K-State set design prepares students for real world
By Kira Everhart
One might argue that a play's set is as instrumental as its actors. It often sets the mood or designates the style of the piece. It can present the playwright's message or communicate a theme. It can even evoke emotion.
But much like the dramatic process itself, set design is not a one-man job, said Fred Duer, scenic designer and assistant professor of theater at Kansas State University. Set design is a collection of various processes, skills and ideas, Duer said. It is a result of hours of collaboration and teamwork.
"You have all these people coming together -- that give and take, putting heads together," he said. "It's a time-space art."
Wisdom from experience
Duer should know. He joined K-State in 2002 after spending 15 years as an art director in the television and film industry. His credits include set designs for the situation comedies, "Fresh Prince of Bel Air," "In the House" and "Saved By the Bell." Duer also has an Emmy nomination for his design work on "The Pat Sajak Show."
Prior to his television work, Duer worked extensively in theater. His theater credits include designs for the Pennsylvania Opera Festival in Pittsburgh, Pa., the Studio Arena Theatre in Buffalo, N.Y., and as resident designer at the Old Globe Theatre in San Diego, Calif.
To train students for the team aspect of set design, the K-State set design program emphasizes what Duer calls the "Three C's of Communication" -- collaboration, cooperation and compromise. Each is equally important to the success of a design project, he said.
Students need to be able to collaborate and share ideas, Duer said. In the theater world, this is a common practice in production design.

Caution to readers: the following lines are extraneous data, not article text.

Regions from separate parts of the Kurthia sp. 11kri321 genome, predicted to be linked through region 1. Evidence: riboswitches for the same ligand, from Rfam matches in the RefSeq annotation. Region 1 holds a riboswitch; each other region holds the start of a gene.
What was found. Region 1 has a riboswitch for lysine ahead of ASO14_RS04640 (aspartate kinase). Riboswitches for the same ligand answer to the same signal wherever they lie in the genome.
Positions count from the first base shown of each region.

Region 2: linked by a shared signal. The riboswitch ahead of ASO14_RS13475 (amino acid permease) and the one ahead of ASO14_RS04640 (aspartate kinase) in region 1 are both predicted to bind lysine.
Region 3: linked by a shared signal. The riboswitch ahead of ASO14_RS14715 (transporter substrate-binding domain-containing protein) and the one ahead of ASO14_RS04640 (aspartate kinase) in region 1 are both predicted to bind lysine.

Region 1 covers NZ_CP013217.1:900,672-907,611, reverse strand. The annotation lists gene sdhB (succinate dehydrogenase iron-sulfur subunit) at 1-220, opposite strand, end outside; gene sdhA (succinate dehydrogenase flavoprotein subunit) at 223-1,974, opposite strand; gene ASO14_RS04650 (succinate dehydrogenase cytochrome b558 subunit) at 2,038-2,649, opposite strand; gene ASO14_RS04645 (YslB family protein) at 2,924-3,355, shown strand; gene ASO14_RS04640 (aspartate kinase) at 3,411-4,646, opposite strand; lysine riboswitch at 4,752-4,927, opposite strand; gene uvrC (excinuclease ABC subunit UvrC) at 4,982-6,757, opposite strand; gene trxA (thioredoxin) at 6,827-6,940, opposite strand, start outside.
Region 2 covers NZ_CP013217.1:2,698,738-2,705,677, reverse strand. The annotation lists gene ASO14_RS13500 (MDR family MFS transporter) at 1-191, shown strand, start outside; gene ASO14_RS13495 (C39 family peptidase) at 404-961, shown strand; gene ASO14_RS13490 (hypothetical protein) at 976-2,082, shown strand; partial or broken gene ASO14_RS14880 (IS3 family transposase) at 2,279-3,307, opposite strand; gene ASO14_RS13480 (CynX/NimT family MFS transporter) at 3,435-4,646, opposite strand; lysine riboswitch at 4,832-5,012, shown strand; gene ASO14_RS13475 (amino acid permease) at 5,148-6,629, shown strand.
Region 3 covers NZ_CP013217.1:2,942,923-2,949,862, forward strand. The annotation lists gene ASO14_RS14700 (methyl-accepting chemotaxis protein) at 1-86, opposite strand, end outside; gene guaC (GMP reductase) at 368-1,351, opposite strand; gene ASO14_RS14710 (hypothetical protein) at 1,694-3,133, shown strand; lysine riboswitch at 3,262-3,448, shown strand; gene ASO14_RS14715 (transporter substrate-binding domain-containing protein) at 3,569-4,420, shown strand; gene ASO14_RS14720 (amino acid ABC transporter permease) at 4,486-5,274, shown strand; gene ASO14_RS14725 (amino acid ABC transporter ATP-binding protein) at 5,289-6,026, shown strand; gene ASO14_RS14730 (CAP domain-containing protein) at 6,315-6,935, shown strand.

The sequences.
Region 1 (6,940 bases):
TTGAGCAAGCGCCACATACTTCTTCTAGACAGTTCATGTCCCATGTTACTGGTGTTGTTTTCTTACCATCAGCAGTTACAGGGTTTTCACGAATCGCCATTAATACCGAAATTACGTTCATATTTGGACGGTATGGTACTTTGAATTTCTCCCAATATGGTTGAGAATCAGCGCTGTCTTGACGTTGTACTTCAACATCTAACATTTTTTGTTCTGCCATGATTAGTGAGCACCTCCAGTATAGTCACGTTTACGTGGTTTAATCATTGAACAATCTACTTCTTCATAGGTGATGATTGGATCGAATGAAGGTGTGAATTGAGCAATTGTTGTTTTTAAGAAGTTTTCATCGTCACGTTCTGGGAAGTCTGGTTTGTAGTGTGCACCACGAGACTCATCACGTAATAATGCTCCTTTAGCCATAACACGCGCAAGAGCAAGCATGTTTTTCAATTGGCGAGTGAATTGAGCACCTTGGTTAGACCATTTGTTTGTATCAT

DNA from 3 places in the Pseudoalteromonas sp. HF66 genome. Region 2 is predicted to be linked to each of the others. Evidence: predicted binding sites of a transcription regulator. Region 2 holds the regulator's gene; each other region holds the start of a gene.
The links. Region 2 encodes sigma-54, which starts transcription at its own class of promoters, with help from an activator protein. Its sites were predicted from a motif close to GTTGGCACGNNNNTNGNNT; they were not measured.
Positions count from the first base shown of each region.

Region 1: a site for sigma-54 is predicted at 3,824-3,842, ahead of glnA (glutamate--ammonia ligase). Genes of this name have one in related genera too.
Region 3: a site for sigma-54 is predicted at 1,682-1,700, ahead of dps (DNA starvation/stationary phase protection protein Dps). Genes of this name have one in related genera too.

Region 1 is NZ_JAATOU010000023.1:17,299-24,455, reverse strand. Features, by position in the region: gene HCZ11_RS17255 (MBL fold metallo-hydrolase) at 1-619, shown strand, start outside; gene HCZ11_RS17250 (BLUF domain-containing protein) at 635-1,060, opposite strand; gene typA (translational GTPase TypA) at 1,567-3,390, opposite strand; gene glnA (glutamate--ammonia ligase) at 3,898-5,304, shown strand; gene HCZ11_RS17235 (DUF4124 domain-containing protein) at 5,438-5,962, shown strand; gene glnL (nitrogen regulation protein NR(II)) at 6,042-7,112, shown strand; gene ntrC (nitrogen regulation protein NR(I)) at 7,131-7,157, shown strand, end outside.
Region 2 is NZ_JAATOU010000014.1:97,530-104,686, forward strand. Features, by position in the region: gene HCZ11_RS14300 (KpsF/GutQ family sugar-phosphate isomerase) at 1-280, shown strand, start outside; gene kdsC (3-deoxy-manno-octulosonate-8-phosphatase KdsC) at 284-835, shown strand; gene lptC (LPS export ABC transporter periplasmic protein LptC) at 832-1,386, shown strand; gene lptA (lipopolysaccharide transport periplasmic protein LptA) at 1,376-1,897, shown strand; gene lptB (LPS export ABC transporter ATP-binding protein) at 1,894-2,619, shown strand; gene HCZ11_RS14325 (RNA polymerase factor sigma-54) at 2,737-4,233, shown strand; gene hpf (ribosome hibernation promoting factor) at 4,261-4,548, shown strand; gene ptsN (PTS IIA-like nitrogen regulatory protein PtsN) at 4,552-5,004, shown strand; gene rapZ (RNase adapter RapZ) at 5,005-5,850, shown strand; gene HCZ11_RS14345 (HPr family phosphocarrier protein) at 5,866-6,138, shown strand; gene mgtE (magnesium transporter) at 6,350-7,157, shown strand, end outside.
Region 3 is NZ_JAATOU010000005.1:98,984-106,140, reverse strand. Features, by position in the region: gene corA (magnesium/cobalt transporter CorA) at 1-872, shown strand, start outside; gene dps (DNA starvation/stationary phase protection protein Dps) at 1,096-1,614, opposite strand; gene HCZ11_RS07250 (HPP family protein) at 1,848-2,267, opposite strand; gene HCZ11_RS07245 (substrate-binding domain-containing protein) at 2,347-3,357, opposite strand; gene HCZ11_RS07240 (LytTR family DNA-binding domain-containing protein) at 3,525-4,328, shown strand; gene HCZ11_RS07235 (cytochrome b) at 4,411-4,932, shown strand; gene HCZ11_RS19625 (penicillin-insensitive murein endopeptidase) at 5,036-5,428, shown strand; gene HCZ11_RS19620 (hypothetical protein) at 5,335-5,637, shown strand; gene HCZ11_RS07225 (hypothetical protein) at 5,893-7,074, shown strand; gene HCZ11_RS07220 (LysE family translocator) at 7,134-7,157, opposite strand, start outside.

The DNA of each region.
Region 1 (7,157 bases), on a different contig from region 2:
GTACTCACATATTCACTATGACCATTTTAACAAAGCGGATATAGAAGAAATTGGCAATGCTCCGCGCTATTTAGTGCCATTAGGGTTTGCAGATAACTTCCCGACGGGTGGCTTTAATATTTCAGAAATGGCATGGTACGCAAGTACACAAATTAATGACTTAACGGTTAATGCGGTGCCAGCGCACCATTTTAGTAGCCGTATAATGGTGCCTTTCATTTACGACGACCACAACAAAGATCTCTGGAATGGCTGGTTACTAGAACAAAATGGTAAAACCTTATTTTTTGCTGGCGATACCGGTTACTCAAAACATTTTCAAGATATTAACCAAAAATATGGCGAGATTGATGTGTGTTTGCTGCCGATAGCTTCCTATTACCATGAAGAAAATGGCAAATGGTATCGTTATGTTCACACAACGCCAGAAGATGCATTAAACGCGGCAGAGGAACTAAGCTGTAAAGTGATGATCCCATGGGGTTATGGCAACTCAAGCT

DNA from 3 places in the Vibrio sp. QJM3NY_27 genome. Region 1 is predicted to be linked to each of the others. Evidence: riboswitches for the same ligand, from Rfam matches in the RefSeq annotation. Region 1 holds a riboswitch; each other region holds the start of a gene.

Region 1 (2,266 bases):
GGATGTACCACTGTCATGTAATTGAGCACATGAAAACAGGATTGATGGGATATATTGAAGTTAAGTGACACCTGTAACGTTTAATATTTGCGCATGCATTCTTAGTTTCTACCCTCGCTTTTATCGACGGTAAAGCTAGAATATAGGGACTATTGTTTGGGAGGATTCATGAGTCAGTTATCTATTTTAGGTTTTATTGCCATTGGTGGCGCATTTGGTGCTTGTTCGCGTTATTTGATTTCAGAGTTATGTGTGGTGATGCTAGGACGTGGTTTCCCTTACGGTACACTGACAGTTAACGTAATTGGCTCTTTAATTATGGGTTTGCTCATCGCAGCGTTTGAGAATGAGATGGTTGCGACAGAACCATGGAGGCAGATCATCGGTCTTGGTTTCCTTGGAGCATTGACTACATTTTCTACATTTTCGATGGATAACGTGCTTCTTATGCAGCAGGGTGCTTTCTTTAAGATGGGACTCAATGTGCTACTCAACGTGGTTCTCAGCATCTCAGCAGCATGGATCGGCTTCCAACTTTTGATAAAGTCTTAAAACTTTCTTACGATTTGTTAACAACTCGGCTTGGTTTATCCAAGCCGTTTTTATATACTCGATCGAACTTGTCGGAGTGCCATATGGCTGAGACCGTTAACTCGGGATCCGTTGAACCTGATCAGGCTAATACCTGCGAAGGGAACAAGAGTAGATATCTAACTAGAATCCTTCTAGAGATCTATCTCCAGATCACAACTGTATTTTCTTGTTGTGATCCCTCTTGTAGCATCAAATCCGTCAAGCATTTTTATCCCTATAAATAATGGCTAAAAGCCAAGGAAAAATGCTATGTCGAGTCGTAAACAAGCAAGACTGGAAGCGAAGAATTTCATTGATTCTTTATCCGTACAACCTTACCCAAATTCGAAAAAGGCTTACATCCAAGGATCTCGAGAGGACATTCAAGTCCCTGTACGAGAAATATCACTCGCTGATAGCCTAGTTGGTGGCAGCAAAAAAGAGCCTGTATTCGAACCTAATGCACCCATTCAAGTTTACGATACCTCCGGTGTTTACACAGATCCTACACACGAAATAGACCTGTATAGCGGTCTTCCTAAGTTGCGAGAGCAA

Cooperation goes hand-in-hand with the idea of collaboration. Duer said being able to effectively work together and share ideas is crucial in theater design.
As is the ability to compromise. With the number of ideas that surface at a design meeting, compromise is a game that everyone needs to know how to play, Duer said.
Skills for success
It takes more than just the "Three C's" to be successful. According to Duer, there are also three key skills necessary to be an effective set designer: art skills, skills for interpretation and a sense of history and theater.
Art skills allow the designer to communicate his or her ideas, Duer said. This can be done through models, renderings, rough thumbnails, computer design programs and several other techniques. Actual drawing skills, Duer added, are a bonus. They aren't necessary to someone just entering the program.
"The drawing and drafting skills can be scary, but they will come," Duer said. "I will accept anything -- any pencil put to a piece of paper. I want to make the students realize that any idea they put on paper is valuable."
Skills for interpretation encompass the designer's ability to take a piece of dramatic literature -- the script -- and use the language within that written word to communicate what he or she learns from it and how it makes him or her feel, Duer said. These skills allow the designer to create a set design that remains consistent with the content and the message of the play while utilizing his or her creativity.